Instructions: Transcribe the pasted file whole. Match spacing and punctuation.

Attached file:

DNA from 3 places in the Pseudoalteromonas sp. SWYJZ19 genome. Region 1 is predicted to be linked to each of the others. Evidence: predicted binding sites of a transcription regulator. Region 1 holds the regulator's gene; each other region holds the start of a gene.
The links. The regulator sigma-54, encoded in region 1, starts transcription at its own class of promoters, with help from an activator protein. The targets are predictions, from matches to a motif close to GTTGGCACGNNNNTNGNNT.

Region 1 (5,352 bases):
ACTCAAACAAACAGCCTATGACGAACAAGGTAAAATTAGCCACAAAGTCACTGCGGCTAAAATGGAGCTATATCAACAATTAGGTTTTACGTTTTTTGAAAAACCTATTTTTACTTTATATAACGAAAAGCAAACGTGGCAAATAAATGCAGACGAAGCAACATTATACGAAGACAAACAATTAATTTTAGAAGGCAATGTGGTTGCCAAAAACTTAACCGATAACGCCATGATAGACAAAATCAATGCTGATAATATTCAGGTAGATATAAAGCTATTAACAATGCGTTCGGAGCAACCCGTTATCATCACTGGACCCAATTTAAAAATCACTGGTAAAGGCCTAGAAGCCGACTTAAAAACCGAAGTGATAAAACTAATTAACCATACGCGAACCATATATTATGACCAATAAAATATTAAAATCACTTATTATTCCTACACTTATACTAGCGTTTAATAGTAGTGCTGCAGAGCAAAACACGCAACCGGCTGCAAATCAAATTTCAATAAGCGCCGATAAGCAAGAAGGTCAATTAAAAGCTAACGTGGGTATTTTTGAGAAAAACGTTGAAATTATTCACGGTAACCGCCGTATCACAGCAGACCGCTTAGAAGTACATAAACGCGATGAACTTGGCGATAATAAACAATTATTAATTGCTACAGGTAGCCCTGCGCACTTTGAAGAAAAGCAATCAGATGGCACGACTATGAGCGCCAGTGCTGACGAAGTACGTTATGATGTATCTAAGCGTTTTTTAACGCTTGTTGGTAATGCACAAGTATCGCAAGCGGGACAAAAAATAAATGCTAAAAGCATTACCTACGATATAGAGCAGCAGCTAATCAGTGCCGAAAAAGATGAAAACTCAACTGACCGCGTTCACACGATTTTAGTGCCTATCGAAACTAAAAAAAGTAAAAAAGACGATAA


DNA from 3 places in the Pseudoalteromonas sp. SWYJZ19 genome. Region 1 is predicted to be linked to each of the others. Evidence: predicted binding sites of a transcription regulator. Region 1 holds the regulator's gene; each other region holds the start of a gene.
The links. The regulator sigma-54, encoded in region 1, starts transcription at its own class of promoters, with help from an activator protein. The targets are predictions, from matches to a motif close to GTTGGCACGNNNNTNGNNT.

Region 1 (5,352 bases):
ACTCAAACAAACAGCCTATGACGAACAAGGTAAAATTAGCCACAAAGTCACTGCGGCTAAAATGGAGCTATATCAACAATTAGGTTTTACGTTTTTTGAAAAACCTATTTTTACTTTATATAACGAAAAGCAAACGTGGCAAATAAATGCAGACGAAGCAACATTATACGAAGACAAACAATTAATTTTAGAAGGCAATGTGGTTGCCAAAAACTTAACCGATAACGCCATGATAGACAAAATCAATGCTGATAATATTCAGGTAGATATAAAGCTATTAACAATGCGTTCGGAGCAACCCGTTATCATCACTGGACCCAATTTAAAAATCACTGGTAAAGGCCTAGAAGCCGACTTAAAAACCGAAGTGATAAAACTAATTAACCATACGCGAACCATATATTATGACCAATAAAATATTAAAATCACTTATTATTCCTACACTTATACTAGCGTTTAATAGTAGTGCTGCAGAGCAAAACACGCAACCGGCTGCAAATCAAATTTCAATAAGCGCCGATAAGCAAGAAGGTCAATTAAAAGCTAACGTGGGTATTTTTGAGAAAAACGTTGAAATTATTCACGGTAACCGCCGTATCACAGCAGACCGCTTAGAAGTACATAAACGCGATGAACTTGGCGATAATAAACAATTATTAATTGCTACAGGTAGCCCTGCGCACTTTGAAGAAAAGCAATCAGATGGCACGACTATGAGCGCCAGTGCTGACGAAGTACGTTATGATGTATCTAAGCGTTTTTTAACGCTTGTTGGTAATGCACAAGTATCGCAAGCGGGACAAAAAATAAATGCTAAAAGCATTACCTACGATATAGAGCAGCAGCTAATCAGTGCCGAAAAAGATGAAAACTCAACTGACCGCGTTCACACGATTTTAGTGCCTATCGAAACTAAAAAAAGTAAAAAAGACGATAA